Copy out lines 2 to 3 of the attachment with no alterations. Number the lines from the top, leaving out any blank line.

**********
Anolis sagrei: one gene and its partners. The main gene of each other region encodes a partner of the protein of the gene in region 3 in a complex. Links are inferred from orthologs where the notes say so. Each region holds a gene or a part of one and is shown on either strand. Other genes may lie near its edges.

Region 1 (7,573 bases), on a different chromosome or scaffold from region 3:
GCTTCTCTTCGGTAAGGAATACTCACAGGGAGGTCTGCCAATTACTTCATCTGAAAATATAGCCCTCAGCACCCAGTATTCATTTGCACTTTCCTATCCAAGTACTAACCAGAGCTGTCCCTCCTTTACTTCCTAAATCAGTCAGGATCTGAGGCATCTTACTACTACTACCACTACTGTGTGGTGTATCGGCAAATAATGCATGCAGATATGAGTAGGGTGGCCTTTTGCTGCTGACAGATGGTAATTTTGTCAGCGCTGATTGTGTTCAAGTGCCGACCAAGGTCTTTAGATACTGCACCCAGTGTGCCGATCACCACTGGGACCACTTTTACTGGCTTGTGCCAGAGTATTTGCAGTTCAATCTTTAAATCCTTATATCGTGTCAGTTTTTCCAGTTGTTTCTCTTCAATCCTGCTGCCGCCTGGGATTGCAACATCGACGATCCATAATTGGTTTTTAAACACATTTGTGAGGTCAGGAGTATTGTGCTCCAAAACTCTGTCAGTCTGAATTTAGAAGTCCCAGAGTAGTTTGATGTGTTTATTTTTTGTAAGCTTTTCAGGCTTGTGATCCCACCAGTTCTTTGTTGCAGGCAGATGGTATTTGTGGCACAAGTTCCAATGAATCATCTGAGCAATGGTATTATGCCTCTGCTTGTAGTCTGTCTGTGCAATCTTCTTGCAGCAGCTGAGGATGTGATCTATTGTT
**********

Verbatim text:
Region 1 (7,573 bases), on a different chromosome or scaffold from region 3:
GCTTCTCTTCGGTAAGGAATACTCACAGGGAGGTCTGCCAATTACTTCATCTGAAAATATAGCCCTCAGCACCCAGTATTCATTTGCACTTTCCTATCCAAGTACTAACCAGAGCTGTCCCTCCTTTACTTCCTAAATCAGTCAGGATCTGAGGCATCTTACTACTACTACCACTACTGTGTGGTGTATCGGCAAATAATGCATGCAGATATGAGTAGGGTGGCCTTTTGCTGCTGACAGATGGTAATTTTGTCAGCGCTGATTGTGTTCAAGTGCCGACCAAGGTCTTTAGATACTGCACCCAGTGTGCCGATCACCACTGGGACCACTTTTACTGGCTTGTGCCAGAGTATTTGCAGTTCAATCTTTAAATCCTTATATCGTGTCAGTTTTTCCAGTTGTTTCTCTTCAATCCTGCTGCCGCCTGGGATTGCAACATCGACGATCCATAATTGGTTTTTAAACACATTTGTGAGGTCAGGAGTATTGTGCTCCAAAACTCTGTCAGTCTGAATTTAGAAGTCCCAGAGTAGTTTGATGTGTTTATTTTTTGTAAGCTTTTCAGGCTTGTGATCCCACCAGTTCTTTGTTGCAGGCAGATGGTATTTGTGGCACAAGTTCCAATGAATCATCTGAGCAATGGTATTATGCCTCTGCTTGTAGTCTGTCTGTGCAATCTTCTTGCAGCAGCTGAGGATGTGATCTATTGTT